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IntroductionRegional identity is a constant construction, in which landscape, human activity and cultural imaginary build a narrative of place. For the Tasmanian Midlands, the interactions between history, ecology and agriculture both define place and present problems in how to recognise, communicate and balance these interactions. In this sense, regionality is defined not so much as a relation of margin to centre, but as a specific accretion of environmental and cultural histories. According weight to more-than-human perspectives, a region can be seen as a constellation of plant, animal and human interactions and demands, where creative art and design can make space and give voice to the dynamics of exchange between the landscape and its inhabitants. Consideration of three recent art and design projects based in the Midlands reveal the potential for cross-disciplinary research, embedded in both environment and community, to create distinctive and specific forms of connectivity that articulate a regional identify.The Tasmanian Midlands have been identified as a biodiversity hotspot (Australian Government), with a long history of Aboriginal cultural management disrupted by colonial invasion. Recent archaeological work in the Midlands, including the Kerry Lodge Archaeology and Art Project, has focused on the use of convict labour during the nineteenth century in opening up the Midlands for settler agriculture and transport. Now, the Midlands are placed under increasing pressure by changing agricultural practices such as large-scale irrigation. At the same time as this intensification of agricultural activity, significant progress has been made in protecting, preserving and restoring endemic ecologies. This progress has come through non-government conservation organisations, especially Greening Australia and their program Tasmanian Island Ark, and private landowners placing land under conservation covenants. These pressures and conservation activities give rise to research opportunities in the biological sciences, but also pose challenges in communicating the value of conservation and research outcomes to a wider public. The Species Hotel project, beginning in 2016, engaged with the aims of restoration ecology through speculative design while The Marathon Project, a multi-year curatorial art project based on a single property that contains both conservation and commercially farmed zones.This article questions the role of regionality in these three interconnected projects—Kerry Lodge, Species Hotel, and Marathon—sited in the Tasmanian Midlands: the three projects share a concern with the specificities of the region through engagement with specifics sites and their histories and ecologies, while also acknowledging the forces that shape these sites as far more mobile and global in scope. It also considers the interdisciplinary nature of these projects, in the crossover of art and design with ecological, archaeological and agricultural practices of measuring and intervening in the land, where communication and interpretation may be in tension with functionality. These projects suggest ways of working that connect the ecological and the cultural spheres; importantly, they see rural locations as sites of knowledge production; they test the value of small-scale and ephemeral interventions to explore the place of art and design as intervention within colonised landscape.Regions are also defined by overlapping circles of control, interest, and authority. We test the claim that these projects, which operate through cross-disciplinary collaboration and network with a range of stakeholders and community groups, successfully benefit the region in which they are placed. We are particularly interested in the challenges of working across institutions which both claim and enact connections to the region without being centred there. These projects are initiatives resulting from, or in collaboration with, University of Tasmania, an institution that has taken a recent turn towards explicitly identifying as place-based yet the placement of the Midlands as the gap between campuses risks attenuating the institution’s claim to be of this place. Paul Carter, in his discussion of a regional, site-specific collaboration in Alice Springs, flags how processes of creative place-making—operating through mythopoetic and story-based strategies—requires a concrete rather than imagined community that actively engages a plurality of voices on the ground. We identify similar concerns in these art and design projects and argue that iterative and long-term creative projects enable a deeper grappling with the complexities of shared regional place-making. The Midlands is aptly named: as a region, it is defined by its geographical constraints and relationships to urban centres. Heading south from the northern city of Launceston, travellers on the Midland Highway see scores of farming properties networking continuously for around 175 kilometres south to the outskirts of Brighton, the last major township before the Tasmanian capital city of Hobart. The town of Ross straddles latitude 42 degrees south—a line that has historically divided Tasmania into the divisions of North and South. The region is characterised by extensive agricultural usage and small remnant patches of relatively open dry sclerophyll forest and lowland grassland enabled by its lower attitude and relatively flatter terrain. The Midlands sit between the mountainous central highlands of the Great Western Tiers and the Eastern Tiers, a continuous range of dolerite hills lying south of Ben Lomond that slope coastward to the Tasman Sea. This area stretches far beyond the view of the main highway, reaching east in the Deddington and Fingal valleys. Campbell Town is the primary stopping point for travellers, superseding the bypassed towns, which have faced problems with lowering population and resulting loss of facilities.Image 1: Southern Midland Landscape, Ross, Tasmania, 2018. Image Credit: Patrick Sutczak.Predominantly under private ownership, the Tasmanian Midlands are a contested and fractured landscape existing in a state of ecological tension that has occurred with the dominance of western agriculture. For over 200 years, farmers have continually shaped the land and carved it up into small fragments for different agricultural agendas, and this has resulted in significant endemic species decline (Mitchell et al.). The open vegetation was the product of cultural management of land by Tasmanian Aboriginal communities (Gammage), attractive to settlers during their distribution of land grants prior to the 1830s and a focus for settler violence. As documented cartographically in the Centre for 21st Century Humanities’ Colonial Frontier Massacres in Central and Eastern Australia 1788–1930, the period 1820–1835, and particularly during the Black War, saw the Midlands as central to the violent dispossession of Aboriginal landowners. Clements argues that the culture of violence during this period also reflected the brutalisation that the penal system imposed upon its subjects. The cultivation of agricultural land throughout the Midlands was enabled by the provision of unfree convict labour (Dillon). Many of the properties granted and established during the colonial period have been held in multi-generational family ownership through to the present.Within this patchwork of private ownership, the tension between visibility and privacy of the Midlands pastures and farmlands challenges the capacity for people to understand what role the Midlands plays in the greater Tasmanian ecology. Although half of Tasmania’s land areas are protected as national parks and reserves, the Midlands remains largely unprotected due to private ownership. When measured against Tasmania’s wilderness values and reputation, the dry pasturelands of the Midland region fail to capture an equivalent level of visual and experiential imagination. Jamie Kirkpatrick describes misconceptions of the Midlands when he writes of “[f]latness, dead and dying eucalypts, gorse, brown pastures, salt—environmental devastation […]—these are the common impression of those who first travel between Spring Hill and Launceston on the Midland Highway” (45). However, Kirkpatrick also emphasises the unique intimate and intricate qualities of this landscape, and its underlying resilience. In the face of the loss of paddock trees and remnants to irrigation, change in species due to pasture enrichment and introduction of new plant species, conservation initiatives that not only protect but also restore habitat are vital. The Tasmanian Midlands, then, are pastoral landscapes whose seeming monotonous continuity glosses over the radical changes experienced in the processes of colonisation and intensification of agriculture.Underlying the Present: Archaeology and Landscape in the Kerry Lodge ProjectThe major marker of the Midlands is the highway that bisects it. Running from Hobart to Launceston, the construction of a “great macadamised highway” (Department of Main Roads 10) between 1820–1850, and its ongoing maintenance, was a significant colonial project. The macadam technique, a nineteenth century innovation in road building which involved the laying of small pieces of stone to create a surface that was relatively water and frost resistant, required considerable but unskilled labour. The construction of the bridge at Kerry Lodge, in 1834–35, was simultaneous with significant bridge buildings at other major water crossings on the highway, (Department of Main Roads 16) and, as the first water crossing south of Launceston, was a pinch-point through which travel of prisoners could be monitored and controlled. Following the completion of the bridge, the site was used to house up to 60 male convicts in a road gang undergoing secondary punishment (1835–44) and then in a labour camp and hiring depot until 1847. At the time of the La Trobe report (1847), the buildings were noted as being in bad condition (Brand 142–43). After the station was disbanded, the use of the buildings reverted to the landowners for use in accommodation and agricultural storage.Archaeological research at Kerry Lodge, directed by Eleanor Casella, investigated the spatial and disciplinary structures of smaller probation and hiring depots and the living and working conditions of supervisory staff. Across three seasons (2015, 2016, 2018), the emerging themes of discipline and control and as well as labour were borne out by excavations across the site, focusing on remnants of buildings close to the bridge. This first season also piloted the co-presence of a curatorial art project, which grew across the season to include eleven practitioners in visual art, theatre and poetry, and three exhibition outcomes. As a crucial process for the curatorial art project, creative practitioners spent time on site as participants and observers, which enabled the development of responses that interrogated the research processes of archaeological fieldwork as well as making connections to the wider historical and cultural context of the site. Immersed in the mundane tasks of archaeological fieldwork, the practitioners involved became simultaneously focused on repetitive actions while contemplating the deep time contained within earth. This experience then informed the development of creative works interrogating embodied processes as a language of site.The outcome from the first fieldwork season was earthspoke, an exhibition shown at Sawtooth, an artist-run initiative in Launceston in 2015, and later re-installed in Franklin House, a National Trust property in the southern suburbs of Launceston.Images 2 and 3: earthspoke, 2015, Installation View at Sawtooth ARI (top) and Franklin House (bottom). Image Credits: Melanie de Ruyter.This recontextualisation of the work, from contemporary ARI (artist run initiative) gallery to National Trust property enabled the project to reach different audiences but also raised questions about the emphases that these exhibition contexts placed on the work. Within the white cube space of the contemporary gallery, connections to site became more abstracted while the educational and heritage functions of the National Trust property added further context and unintended connotations to the art works.Image 4: Strata, 2017, Installation View. Image Credit: Karen Hall.The two subsequent exhibitions, Lines of Site (2016) and Strata (2017), continued to test the relationship between site and gallery, through works that rematerialised the absences on site and connected embodied experiences of convict and archaeological labour. The most recent iteration of the project, Strata, part of the Ten Days on the Island art festival in 2017, involved installing works at the site, marking with their presence the traces, fragments and voids that had been reburied when the landscape returned to agricultural use following the excavations. Here, the interpretive function of the works directly addressed the layered histories of the landscape and underscored the scope of the human interventions and changes over time within the pastoral landscape. The interpretative role of the artworks formed part of a wider, multidisciplinary approach to research and communication within the project. University of Manchester archaeology staff and postgraduate students directed the excavations, using volunteers from the Launceston Historical Society. Staff from Launceston’s Queen Victorian Museum and Art Gallery brought their archival and collection-based expertise to the site rather than simply receiving stored finds as a repository, supporting immediate interpretation and contextualisation of objects. In 2018, participation from the University of Tasmania School of Education enabled a larger number of on-site educational activities than afforded by previous open days. These multi-disciplinary and multi-organisational networks, drawn together provisionally in a shared time and place, provided rich opportunities for dialogue. However, the challenges of sustaining these exchanges have meant ongoing collaborations have become more sporadic, reflecting different institutional priorities and competing demands on participants. Even within long-term projects, continued engagement with stakeholders can be a challenge: while enabling an emerging and concrete sense of community, the time span gives greater vulnerability to external pressures. Making Home: Ecological Restoration and Community Engagement in the Species Hotel ProjectImages 5 and 6: Selected Species Hotels, Ross, Tasmania, 2018. Image Credits: Patrick Sutczak. The Species Hotels stand sentinel over a river of saplings, providing shelter for animal communities within close range of a small town. At the township of Ross in the Southern Midlands, work was initiated by restoration ecologists to address the lack of substantial animal shelter belts on a number of major properties in the area. The Tasmania Island Ark is a major Greening Australia restoration ecology initiative, connecting 6000 hectares of habitat across the Midlands. Linking larger forest areas in the Eastern Tiers and Central Highlands as well as isolated patches of remnant native vegetation, the Ark project is vital to the ongoing survival of local plant and animal species under pressure from human interventions and climate change. With fragmentation of bush and native grasslands in the Midland landscape resulting in vast open plains, the ability for animals to adapt to pasturelands without shelter has resulted in significant decline as animals such as the critically endangered Eastern Barred Bandicoot struggle to feed, move, and avoid predators (Cranney). In 2014 mass plantings of native vegetation were undertaken along 16km of the serpentine Macquarie River as part of two habitat corridors designed to bring connectivity back to the region. While the plantings were being established a public art project was conceived that would merge design with practical application to assist animals in the area, and draw community and public attention to the work that was being done in re-establishing native forests. The Species Hotel project, which began in 2016, emerged from a collaboration between Greening Australia and the University of Tasmania’s School of Architecture and Design, the School of Land and Food, the Tasmanian College of the Arts and the ARC Centre for Forest Value, with funding from the Ian Potter Foundation. The initial focus of the project was the development of interventions in the landscape that could address the specific habitat needs of the insect, small mammal, and bird species that are under threat. First-year Architecture students were invited to design a series of structures with the brief that they would act as ‘Species Hotels’, and once created would be installed among the plantings as structures that could be inhabited or act as protection. After installation, the privately-owned land would be reconfigured so to allow public access and observation of the hotels, by residents and visitors alike. Early in the project’s development, a concern was raised during a Ross community communication and consultation event that the surrounding landscape and its vistas would be dramatically altered with the re-introduced forest. While momentary and resolved, a subtle yet obvious tension surfaced that questioned the re-writing of an established community’s visual landscape literacy by non-residents. Compact and picturesque, the architectural, historical and cultural qualities of Ross and its location were not only admired by residents, but established a regional identity. During the six-week intensive project, the community reach was expanded beyond the institution and involved over 100 people including landowners, artists, scientists and school children from the region (Wright), attempting to address and channel the concerns of residents about the changing landscape. The multiple timescales of this iterative project—from intensive moments of collaboration between stakeholders to the more-than-human time of tree growth—open spaces for regional identity to shift as both as place and community. Part of the design brief was the use of fully biodegradable materials: the Species Hotels are not expected to last forever. The actual installation of the Species Hotelson site took longer than planned due to weather conditions, but once on site they were weathering in, showing signs of insect and bird habitation. This animal activity created an opportunity for ongoing engagement. Further activities generated from the initial iteration of Species Hotel were the Species Hotel Day in 2017, held at the Ross Community Hall where presentations by scientists and designers provided feedback to the local community and presented opportunities for further design engagement in the production of ephemeral ‘species seed pies’ placed out in and around Ross. Architecture and Design students have gone on to develop more examples of ‘ecological furniture’ with a current focus on insect housing as well as extrapolating from the installation of the Species Hotels to generate a VR visualisation of the surrounding landscape, game design and participatory movement work that was presented as part of the Junction Arts Festival program in Launceston, 2017. The intersections of technologies and activities amplified the lived in and living qualities of the Species Hotels, not only adding to the connectivity of social and environmental actions on site and beyond, but also making a statement about the shared ownership this project enabled.Working Property: Collaboration and Dialogues in The Marathon Project The potential of iterative projects that engage with environmental concerns amid questions of access, stewardship and dialogue is also demonstrated in The Marathon Project, a collaborative art project that took place between 2015 and 2017. Situated in the Northern Midland region of Deddington alongside the banks of the Nile River the property of Marathon became the focal point for a small group of artists, ecologists and theorists to converge and engage with a pastoral landscape over time that was unfamiliar to many of them. Through a series of weekend camps and day trips, the participants were able to explore and follow their own creative and investigative agendas. The project was conceived by the landowners who share a passion for the history of the area, their land, and ideas of custodianship and ecological responsibility. The intentions of the project initially were to inspire creative work alongside access, engagement and dialogue about land, agriculture and Deddington itself. As a very small town on the Northern Midland fringe, Deddington is located toward the Eastern Tiers at the foothills of the Ben Lomond mountain ranges. Historically, Deddington is best known as the location of renowned 19th century landscape painter John Glover’s residence, Patterdale. After Glover’s death in 1849, the property steadily fell into disrepair and a recent private restoration effort of the home, studio and grounds has seen renewed interest in the cultural significance of the region. With that in mind, and with Marathon a neighbouring property, participants in the project were able to experience the area and research its past and present as a part of a network of working properties, but also encouraging conversation around the region as a contested and documented place of settlement and subsequent violence toward the Aboriginal people. Marathon is a working property, yet also a vital and fragile ecosystem. Marathon consists of 1430 hectares, of which around 300 lowland hectares are currently used for sheep grazing. The paddocks retain their productivity, function and potential to return to native grassland, while thickets of gorse are plentiful, an example of an invasive species difficult to control. The rest of the property comprises eucalypt woodlands and native grasslands that have been protected under a conservation covenant by the landowners since 2003. The Marathon creek and the Nile River mark the boundary between the functional paddocks and the uncultivated hills and are actively managed in the interface between native and introduced species of flora and fauna. This covenant aimed to preserve these landscapes, linking in with a wider pattern of organisations and landowners attempting to address significant ecological degradation and isolation of remnant bushland patches through restoration ecology. Measured against the visibility of Tasmania’s wilderness identity on the national and global stage, many of the ecological concerns affecting the Midlands go largely unnoticed. The Marathon Project was as much a project about visibility and communication as it was about art and landscape. Over the three years and with its 17 participants, The Marathon Project yielded three major exhibitions along with numerous public presentations and research outputs. The length of the project and the autonomy and perspectives of its participants allowed for connections to be formed, conversations initiated, and greater exposure to the productivity and sustainability complexities playing out on rural Midland properties. Like Kerry Lodge, the 2015 first year exhibition took place at Sawtooth ARI. The exhibition was a testing ground for artists, and a platform for audiences, to witness the cross-disciplinary outputs of work inspired by a single sheep grazing farm. The interest generated led to the rethinking of the 2016 exhibition and the need to broaden the scope of what the landowners and participants were trying to achieve. Image 7: Panel Discussion at Open Weekend, 2016. Image Credit: Ron Malor.In November 2016, The Marathon Project hosted an Open Weekend on the property encouraging audiences to visit, meet the artists, the landowners, and other invited guests from a number of restoration, conservation, and rehabilitation organisations. Titled Encounter, the event and accompanying exhibition displayed in the shearing shed, provided an opportunity for a rhizomatic effect with the public which was designed to inform and disseminate historical and contemporary perspectives of land and agriculture, access, ownership, visitation and interpretation. Concluding with a final exhibition in 2017 at the University of Tasmania’s Academy Gallery, The Marathon Project had built enough momentum to shape and inform the practice of its participants, the knowledge and imagination of the public who engaged with it, and make visible the precarity of the cultural and rural Midland identity.Image 8. Installation View of The Marathon Project Exhibition, 2017. Image Credit: Patrick Sutczak.ConclusionThe Marathon Project, Species Hotel and the Kerry Lodge Archaeology and Art Project all demonstrate the potential of site-based projects to articulate and address concerns that arise from the environmental and cultural conditions and histories of a region. Beyond the Midland fence line is a complex environment that needed to be experienced to be understood. Returning creative work to site, and opening up these intensified experiences of place to a public forms a key stage in all these projects. Beyond a commitment to site-specific practice and valuing the affective and didactic potential of on-site installation, these returns grapple with issues of access, visibility and absence that characterise the Midlands. Paul Carter describes his role in the convening of a “concretely self-realising creative community” in an initiative to construct a meeting-place in Alice Springs, a community defined and united in “its capacity to imagine change as a negotiation between past, present and future” (17). Within that regional context, storytelling, as an encounter between histories and cultures, became crucial in assembling a community that could in turn materialise story into place. In these Midlands projects, a looser assembly of participants with shared interests seek to engage with the intersections of plant, human and animal activities that constitute and negotiate the changing environment. The projects enabled moments of connection, of access, and of intervention: always informed by the complexities of belonging within regional locations.These projects also suggest the need to recognise the granularity of regionalism: the need to be attentive to the relations of site to bioregion, of private land to small town to regional centre. The numerous partnerships that allow such interconnect projects to flourish can be seen as a strength of regional areas, where proximity and scale can draw together sets of related institutions, organisations and individuals. However, the tensions and gaps within these projects reveal differing priorities, senses of ownership and even regional belonging. Questions of who will live with these project outcomes, who will access them, and on what terms, reveal inequalities of power. Negotiations of this uneven and uneasy terrain require a more nuanced account of projects that do not rely on the geographical labelling of regions to paper over the complexities and fractures within the social environment.These projects also share a commitment to the intersection of the social and natural environment. They recognise the inextricable entanglement of human and more than human agencies in shaping the landscape, and material consequences of colonialism and agricultural intensification. Through iteration and duration, the projects mobilise processes that are responsive and reflective while being anchored to the materiality of site. Warwick Mules suggests that “regions are a mixture of data and earth, historically made through the accumulation and condensation of material and informational configurations”. Cross-disciplinary exchanges enable all three projects to actively participate in data production, not interpretation or illustration afterwards. Mules’ call for ‘accumulation’ and ‘configuration’ as productive regional modes speaks directly to the practice-led methodologies employed by these projects. The Kerry Lodge and Marathon projects collect, arrange and transform material taken from each site to provisionally construct a regional material language, extended further in the dual presentation of the projects as off-site exhibitions and as interventions returning to site. The Species Hotel project shares that dual identity, where materials are chosen for their ability over time, habitation and decay to become incorporated into the site yet, through other iterations of the project, become digital presences that nonetheless invite an embodied engagement.These projects centre the Midlands as fertile ground for the production of knowledge and experiences that are distinctive and place-based, arising from the unique qualities of this place, its history and its ongoing challenges. Art and design practice enables connectivity to plant, animal and human communities, utilising cross-disciplinary collaborations to bring together further accumulations of the region’s intertwined cultural and ecological landscape.ReferencesAustralian Government Department of the Environment and Energy. Biodiversity Conservation. Canberra: Commonwealth of Australia, 2018. 1 Apr. 2019 <http://www.environment.gov.au/biodiversity/conservation>.Brand, Ian. The Convict Probation System: Van Diemen’s Land 1839–1854. Sandy Bay: Blubber Head Press, 1990.Carter, Paul. “Common Patterns: Narratives of ‘Mere Coincidence’ and the Production of Regions.” Creative Communities: Regional Inclusion & the Arts. Eds. Janet McDonald and Robert Mason. Bristol: Intellect, 2015. 13–30.Centre for 21st Century Humanities. Colonial Frontier Massacres in Central and Eastern Australia 1788–1930. Newcastle: Centre for 21st Century Humanitie, n.d. 1 Apr. 2019 <https://c21ch.newcastle.edu.au/colonialmassacres/>.Clements, Nicholas. The Black War: Fear, Sex and Resistance in Tasmania. St Lucia: U of Queensland P, 2014. Cranney, Kate. Ecological Science in the Tasmanian Midlands. Melbourne: Bush Heritage Australia, 2016. 1 Apr. 2019 <https://www.bushheritage.org.au/blog/ecological-science-in-the-tasmanian-midlands>.Davidson N. “Tasmanian Northern Midlands Restoration Project.” EMR Summaries, Journal of Ecological Management & Restoration, 2016. 10 Apr. 2019 <https://site.emrprojectsummaries.org/2016/03/07/tasmanian-northern-midlands-restoration-project/>.Department of Main Roads, Tasmania. Convicts & Carriageways: Tasmanian Road Development until 1880. Hobart: Tasmanian Government Printer, 1988.Dillon, Margaret. “Convict Labour and Colonial Society in the Campbell Town Police District: 1820–1839.” PhD Thesis. U of Tasmania, 2008. <https://eprints.utas.edu.au/7777/>.Gammage, Bill. The Biggest Estate on Earth: How Aborigines Made Australia. Crows Nest: Allen & Unwin, 2012.Greening Australia. Building Species Hotels, 2016. 1 Apr. 2019 <https://www.greeningaustralia.org.au/projects/building-species-hotels/>.Kerry Lodge Archaeology and Art Project. Kerry Lodge Convict Site. 10 Mar. 2019 <http://kerrylodge.squarespace.com/>.Kirkpatrick, James. “Natural History.” Midlands Bushweb, The Nature of the Midlands. Ed. Jo Dean. Longford: Midlands Bushweb, 2003. 45–57.Mitchell, Michael, Michael Lockwood, Susan Moore, and Sarah Clement. “Building Systems-Based Scenario Narratives for Novel Biodiversity Futures in an Agricultural Landscape.” Landscape and Urban Planning 145 (2016): 45–56.Mules, Warwick. “The Edges of the Earth: Critical Regionalism as an Aesthetics of the Singular.” Transformations 12 (2005). 1 Mar. 2019 <http://transformationsjournal.org/journal/issue_12/article_03.shtml>.The Marathon Project. <http://themarathonproject.virb.com/home>.University of Tasmania. Strategic Directions, Nov. 2018. 1 Mar. 2019 <https://www.utas.edu.au/vc/strategic-direction>.Wright L. “University of Tasmania Students Design ‘Species Hotels’ for Tasmania’s Wildlife.” Architecture AU 24 Oct. 2016. 1 Apr. 2019 <https://architectureau.com/articles/university-of-tasmania-students-design-species-hotels-for-tasmanias-wildlife/>.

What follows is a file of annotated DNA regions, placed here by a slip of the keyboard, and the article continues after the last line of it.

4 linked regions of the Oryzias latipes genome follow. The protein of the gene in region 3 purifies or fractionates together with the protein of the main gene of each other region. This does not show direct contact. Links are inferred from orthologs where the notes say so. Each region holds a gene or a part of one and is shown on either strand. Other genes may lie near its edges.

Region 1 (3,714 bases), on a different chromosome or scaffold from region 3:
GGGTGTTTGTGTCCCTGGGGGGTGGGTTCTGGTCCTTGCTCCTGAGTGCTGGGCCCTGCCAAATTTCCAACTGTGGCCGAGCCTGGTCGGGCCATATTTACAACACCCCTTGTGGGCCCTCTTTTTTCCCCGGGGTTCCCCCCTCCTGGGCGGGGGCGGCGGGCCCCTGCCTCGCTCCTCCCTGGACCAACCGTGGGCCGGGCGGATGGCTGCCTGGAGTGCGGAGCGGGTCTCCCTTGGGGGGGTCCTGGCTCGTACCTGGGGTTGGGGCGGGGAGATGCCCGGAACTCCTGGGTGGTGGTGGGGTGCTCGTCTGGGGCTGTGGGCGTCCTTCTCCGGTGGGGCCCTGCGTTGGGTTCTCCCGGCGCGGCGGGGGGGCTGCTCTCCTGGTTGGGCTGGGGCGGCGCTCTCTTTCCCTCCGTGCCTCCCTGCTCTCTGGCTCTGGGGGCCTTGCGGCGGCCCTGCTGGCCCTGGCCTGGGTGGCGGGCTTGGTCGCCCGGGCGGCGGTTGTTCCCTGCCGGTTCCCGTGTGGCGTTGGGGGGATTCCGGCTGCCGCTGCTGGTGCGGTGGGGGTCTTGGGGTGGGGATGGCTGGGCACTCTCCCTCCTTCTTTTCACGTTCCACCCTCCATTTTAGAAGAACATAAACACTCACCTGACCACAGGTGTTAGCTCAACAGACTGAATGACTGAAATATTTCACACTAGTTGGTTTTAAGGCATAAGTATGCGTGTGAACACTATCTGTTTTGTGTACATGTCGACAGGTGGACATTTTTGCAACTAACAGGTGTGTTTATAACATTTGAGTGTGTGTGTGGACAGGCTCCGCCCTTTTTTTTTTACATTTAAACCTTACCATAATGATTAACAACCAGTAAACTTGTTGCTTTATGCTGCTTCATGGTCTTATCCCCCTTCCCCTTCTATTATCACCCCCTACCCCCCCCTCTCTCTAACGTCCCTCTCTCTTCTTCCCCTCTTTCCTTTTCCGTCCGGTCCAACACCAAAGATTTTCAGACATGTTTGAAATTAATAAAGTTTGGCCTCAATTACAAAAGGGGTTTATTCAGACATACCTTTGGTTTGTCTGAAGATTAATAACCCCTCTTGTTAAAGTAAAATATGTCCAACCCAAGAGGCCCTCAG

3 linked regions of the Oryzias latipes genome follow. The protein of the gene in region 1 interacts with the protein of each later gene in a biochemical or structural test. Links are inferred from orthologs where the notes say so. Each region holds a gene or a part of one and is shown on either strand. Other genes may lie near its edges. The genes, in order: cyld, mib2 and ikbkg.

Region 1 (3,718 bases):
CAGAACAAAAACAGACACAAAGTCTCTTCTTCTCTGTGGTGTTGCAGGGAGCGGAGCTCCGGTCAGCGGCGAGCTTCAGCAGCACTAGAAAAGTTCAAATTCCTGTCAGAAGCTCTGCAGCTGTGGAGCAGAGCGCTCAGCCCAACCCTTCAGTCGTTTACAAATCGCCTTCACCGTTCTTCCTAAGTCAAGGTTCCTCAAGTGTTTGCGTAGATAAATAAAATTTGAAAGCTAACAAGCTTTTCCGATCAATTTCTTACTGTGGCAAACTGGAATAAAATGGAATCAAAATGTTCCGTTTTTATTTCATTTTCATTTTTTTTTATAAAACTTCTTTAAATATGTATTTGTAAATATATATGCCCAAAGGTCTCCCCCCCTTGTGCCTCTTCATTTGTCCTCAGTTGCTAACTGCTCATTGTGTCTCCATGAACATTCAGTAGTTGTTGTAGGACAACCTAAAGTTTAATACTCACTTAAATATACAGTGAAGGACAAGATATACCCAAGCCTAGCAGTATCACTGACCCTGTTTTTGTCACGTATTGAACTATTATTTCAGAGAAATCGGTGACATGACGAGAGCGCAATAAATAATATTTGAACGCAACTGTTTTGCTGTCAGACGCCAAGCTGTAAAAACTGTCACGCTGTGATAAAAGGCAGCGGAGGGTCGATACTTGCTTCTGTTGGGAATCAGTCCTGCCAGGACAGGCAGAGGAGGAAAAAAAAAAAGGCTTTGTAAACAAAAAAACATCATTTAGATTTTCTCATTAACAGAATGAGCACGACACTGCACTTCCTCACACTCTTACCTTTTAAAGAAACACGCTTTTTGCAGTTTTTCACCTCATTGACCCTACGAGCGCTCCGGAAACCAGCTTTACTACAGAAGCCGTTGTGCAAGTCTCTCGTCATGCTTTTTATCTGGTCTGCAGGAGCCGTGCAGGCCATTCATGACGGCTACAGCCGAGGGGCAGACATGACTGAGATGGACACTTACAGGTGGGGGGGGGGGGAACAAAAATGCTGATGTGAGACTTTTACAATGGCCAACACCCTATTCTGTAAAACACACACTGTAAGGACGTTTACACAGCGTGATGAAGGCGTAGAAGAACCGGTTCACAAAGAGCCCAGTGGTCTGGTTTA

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Tim Hicks1, Jim Benson2, Simon C. L. « ABSTRACT : Sedimentology and facies architecture of the Neales River lacustrine delta, Lake Eyre basin, South Australia ». AAPG Bulletin 85 (2001). http://dx.doi.org/10.1306/8626e0ad-173b-11d7-8645000102c1865d.